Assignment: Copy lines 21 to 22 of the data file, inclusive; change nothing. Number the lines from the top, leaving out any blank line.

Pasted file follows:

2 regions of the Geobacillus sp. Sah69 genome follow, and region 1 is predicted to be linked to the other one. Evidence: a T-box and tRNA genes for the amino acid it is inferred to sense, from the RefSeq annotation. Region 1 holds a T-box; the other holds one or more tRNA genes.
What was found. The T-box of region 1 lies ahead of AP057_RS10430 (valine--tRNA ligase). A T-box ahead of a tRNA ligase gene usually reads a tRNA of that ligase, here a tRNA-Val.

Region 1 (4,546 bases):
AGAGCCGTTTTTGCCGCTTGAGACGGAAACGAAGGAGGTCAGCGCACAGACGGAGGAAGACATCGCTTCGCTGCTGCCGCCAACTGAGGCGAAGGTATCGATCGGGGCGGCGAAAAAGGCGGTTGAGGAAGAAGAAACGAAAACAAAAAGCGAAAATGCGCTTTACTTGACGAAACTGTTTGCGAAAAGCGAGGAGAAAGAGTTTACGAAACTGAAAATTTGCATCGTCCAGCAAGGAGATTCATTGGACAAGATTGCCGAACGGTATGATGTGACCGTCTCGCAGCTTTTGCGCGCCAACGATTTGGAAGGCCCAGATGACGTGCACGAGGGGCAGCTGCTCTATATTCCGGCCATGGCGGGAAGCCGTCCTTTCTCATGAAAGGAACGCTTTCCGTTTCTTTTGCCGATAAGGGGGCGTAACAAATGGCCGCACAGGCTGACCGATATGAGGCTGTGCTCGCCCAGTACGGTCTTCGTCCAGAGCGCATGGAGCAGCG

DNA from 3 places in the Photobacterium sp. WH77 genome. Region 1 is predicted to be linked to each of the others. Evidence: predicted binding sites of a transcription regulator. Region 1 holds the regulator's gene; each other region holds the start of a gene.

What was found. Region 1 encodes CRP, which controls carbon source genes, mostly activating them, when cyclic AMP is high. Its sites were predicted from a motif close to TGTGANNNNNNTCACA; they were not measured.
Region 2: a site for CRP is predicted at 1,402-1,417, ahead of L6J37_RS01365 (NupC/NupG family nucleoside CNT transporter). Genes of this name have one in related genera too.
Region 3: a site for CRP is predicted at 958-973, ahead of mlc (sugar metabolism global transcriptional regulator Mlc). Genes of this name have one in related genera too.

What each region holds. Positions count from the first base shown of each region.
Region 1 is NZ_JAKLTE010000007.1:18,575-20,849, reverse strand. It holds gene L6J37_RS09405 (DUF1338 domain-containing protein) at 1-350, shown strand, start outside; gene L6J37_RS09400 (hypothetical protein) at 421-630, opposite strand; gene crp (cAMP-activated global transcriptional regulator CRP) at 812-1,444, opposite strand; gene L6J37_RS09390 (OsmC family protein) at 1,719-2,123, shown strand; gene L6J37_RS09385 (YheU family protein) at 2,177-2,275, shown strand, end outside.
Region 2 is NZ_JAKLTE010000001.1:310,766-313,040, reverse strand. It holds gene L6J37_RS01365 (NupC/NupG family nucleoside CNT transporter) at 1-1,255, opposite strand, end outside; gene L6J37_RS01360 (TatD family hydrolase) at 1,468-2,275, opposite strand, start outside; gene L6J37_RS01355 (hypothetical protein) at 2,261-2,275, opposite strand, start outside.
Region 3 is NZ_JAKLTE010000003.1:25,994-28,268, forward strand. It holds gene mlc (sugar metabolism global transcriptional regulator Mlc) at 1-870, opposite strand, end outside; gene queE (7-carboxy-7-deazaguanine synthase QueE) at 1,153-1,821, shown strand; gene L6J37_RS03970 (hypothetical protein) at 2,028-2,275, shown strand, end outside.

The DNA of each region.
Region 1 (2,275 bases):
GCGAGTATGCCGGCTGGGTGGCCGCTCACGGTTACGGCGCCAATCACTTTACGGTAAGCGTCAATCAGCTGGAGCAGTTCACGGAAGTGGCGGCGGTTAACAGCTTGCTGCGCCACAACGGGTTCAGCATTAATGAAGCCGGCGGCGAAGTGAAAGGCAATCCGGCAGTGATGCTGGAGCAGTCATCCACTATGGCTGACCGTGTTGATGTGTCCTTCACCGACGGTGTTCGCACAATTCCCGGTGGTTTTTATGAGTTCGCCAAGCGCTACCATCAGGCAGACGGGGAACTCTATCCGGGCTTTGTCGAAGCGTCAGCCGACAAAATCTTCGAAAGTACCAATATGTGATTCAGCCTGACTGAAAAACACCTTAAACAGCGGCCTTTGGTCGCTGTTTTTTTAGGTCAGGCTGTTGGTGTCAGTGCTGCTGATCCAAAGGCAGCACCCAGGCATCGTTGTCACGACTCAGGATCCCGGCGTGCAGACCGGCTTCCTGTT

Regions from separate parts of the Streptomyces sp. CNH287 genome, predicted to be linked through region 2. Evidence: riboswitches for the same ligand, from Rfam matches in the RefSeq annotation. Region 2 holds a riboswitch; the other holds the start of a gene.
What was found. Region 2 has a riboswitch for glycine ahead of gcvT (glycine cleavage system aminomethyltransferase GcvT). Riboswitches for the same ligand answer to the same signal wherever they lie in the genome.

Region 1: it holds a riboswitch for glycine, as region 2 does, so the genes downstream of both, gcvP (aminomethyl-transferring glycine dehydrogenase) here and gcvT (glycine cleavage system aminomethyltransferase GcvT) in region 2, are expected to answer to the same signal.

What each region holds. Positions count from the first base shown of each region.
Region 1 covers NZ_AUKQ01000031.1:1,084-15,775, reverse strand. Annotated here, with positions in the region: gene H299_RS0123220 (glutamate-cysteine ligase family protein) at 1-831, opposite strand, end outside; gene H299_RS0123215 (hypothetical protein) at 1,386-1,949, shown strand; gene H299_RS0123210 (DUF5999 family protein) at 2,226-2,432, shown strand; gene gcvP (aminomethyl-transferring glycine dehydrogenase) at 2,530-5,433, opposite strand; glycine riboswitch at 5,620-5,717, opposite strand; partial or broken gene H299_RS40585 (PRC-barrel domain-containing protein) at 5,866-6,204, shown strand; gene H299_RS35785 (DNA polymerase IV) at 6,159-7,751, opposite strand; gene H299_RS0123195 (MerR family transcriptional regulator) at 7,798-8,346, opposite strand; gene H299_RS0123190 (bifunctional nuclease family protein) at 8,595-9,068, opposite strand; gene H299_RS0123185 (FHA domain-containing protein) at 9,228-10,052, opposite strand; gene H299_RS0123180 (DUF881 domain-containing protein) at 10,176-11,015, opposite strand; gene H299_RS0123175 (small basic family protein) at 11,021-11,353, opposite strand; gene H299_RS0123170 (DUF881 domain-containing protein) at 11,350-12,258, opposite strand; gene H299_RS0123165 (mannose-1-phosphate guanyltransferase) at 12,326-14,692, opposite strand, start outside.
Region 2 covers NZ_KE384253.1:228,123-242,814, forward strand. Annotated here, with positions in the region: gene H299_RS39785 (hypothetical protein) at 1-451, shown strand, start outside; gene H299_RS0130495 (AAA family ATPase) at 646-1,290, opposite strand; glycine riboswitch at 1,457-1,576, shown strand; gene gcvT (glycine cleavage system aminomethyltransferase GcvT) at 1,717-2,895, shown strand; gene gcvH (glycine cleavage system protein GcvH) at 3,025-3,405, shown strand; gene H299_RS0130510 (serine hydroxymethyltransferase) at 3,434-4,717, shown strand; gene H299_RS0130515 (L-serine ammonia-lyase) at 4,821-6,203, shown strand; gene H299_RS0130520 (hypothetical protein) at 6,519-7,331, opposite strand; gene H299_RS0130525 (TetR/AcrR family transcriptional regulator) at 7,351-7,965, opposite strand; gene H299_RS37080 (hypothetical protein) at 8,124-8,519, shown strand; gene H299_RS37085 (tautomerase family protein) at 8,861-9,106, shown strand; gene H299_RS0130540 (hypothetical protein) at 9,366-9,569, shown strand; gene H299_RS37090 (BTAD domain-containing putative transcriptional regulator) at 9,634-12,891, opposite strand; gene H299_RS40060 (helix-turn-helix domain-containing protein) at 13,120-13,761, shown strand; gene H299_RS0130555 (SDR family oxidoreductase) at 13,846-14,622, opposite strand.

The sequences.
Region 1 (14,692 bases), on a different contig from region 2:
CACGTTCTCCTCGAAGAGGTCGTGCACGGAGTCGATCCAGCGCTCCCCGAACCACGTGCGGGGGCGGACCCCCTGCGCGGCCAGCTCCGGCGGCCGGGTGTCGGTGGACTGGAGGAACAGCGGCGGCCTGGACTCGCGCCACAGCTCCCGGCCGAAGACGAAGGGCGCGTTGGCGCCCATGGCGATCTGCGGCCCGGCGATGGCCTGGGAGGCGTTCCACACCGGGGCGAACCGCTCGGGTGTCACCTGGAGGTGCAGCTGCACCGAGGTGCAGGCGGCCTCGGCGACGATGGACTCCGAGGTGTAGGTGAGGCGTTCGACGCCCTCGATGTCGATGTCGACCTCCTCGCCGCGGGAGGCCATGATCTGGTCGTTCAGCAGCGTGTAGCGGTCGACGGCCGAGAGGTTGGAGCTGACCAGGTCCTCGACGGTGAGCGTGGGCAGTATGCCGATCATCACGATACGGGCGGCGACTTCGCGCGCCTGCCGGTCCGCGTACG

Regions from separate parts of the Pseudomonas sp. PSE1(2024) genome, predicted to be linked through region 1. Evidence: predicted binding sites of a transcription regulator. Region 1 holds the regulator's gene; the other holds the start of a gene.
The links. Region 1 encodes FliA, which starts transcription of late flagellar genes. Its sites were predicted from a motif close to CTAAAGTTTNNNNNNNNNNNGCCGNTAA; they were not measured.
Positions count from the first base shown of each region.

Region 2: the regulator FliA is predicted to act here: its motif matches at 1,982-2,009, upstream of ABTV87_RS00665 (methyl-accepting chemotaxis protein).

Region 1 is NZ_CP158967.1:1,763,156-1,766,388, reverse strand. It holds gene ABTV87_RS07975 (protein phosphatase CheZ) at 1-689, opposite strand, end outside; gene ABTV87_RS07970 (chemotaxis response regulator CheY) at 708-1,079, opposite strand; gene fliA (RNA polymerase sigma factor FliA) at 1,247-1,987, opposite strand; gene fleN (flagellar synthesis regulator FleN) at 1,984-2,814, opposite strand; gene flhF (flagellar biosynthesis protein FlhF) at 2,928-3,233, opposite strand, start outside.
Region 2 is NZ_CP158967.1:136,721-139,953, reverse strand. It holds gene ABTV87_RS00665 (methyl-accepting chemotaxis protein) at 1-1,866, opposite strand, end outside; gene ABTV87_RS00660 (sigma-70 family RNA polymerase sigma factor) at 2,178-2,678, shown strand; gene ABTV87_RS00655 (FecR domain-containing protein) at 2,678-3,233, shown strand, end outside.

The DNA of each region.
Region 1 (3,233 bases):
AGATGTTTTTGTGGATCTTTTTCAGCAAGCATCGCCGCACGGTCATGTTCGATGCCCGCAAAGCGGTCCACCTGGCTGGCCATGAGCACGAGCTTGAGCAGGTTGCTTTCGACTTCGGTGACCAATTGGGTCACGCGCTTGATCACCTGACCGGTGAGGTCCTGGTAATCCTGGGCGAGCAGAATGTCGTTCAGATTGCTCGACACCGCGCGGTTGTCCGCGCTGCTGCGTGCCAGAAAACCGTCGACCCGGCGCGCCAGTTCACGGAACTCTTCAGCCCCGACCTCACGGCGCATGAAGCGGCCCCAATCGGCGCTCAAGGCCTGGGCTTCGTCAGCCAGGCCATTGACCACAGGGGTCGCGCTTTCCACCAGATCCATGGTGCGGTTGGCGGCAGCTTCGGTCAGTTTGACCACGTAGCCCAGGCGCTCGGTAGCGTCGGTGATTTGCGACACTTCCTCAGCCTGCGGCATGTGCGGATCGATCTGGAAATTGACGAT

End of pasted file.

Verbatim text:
Region 2 covers NZ_KE384253.1:228,123-242,814, forward strand. Annotated here, with positions in the region: gene H299_RS39785 (hypothetical protein) at 1-451, shown strand, start outside; gene H299_RS0130495 (AAA family ATPase) at 646-1,290, opposite strand; glycine riboswitch at 1,457-1,576, shown strand; gene gcvT (glycine cleavage system aminomethyltransferase GcvT) at 1,717-2,895, shown strand; gene gcvH (glycine cleavage system protein GcvH) at 3,025-3,405, shown strand; gene H299_RS0130510 (serine hydroxymethyltransferase) at 3,434-4,717, shown strand; gene H299_RS0130515 (L-serine ammonia-lyase) at 4,821-6,203, shown strand; gene H299_RS0130520 (hypothetical protein) at 6,519-7,331, opposite strand; gene H299_RS0130525 (TetR/AcrR family transcriptional regulator) at 7,351-7,965, opposite strand; gene H299_RS37080 (hypothetical protein) at 8,124-8,519, shown strand; gene H299_RS37085 (tautomerase family protein) at 8,861-9,106, shown strand; gene H299_RS0130540 (hypothetical protein) at 9,366-9,569, shown strand; gene H299_RS37090 (BTAD domain-containing putative transcriptional regulator) at 9,634-12,891, opposite strand; gene H299_RS40060 (helix-turn-helix domain-containing protein) at 13,120-13,761, shown strand; gene H299_RS0130555 (SDR family oxidoreductase) at 13,846-14,622, opposite strand.

The sequences.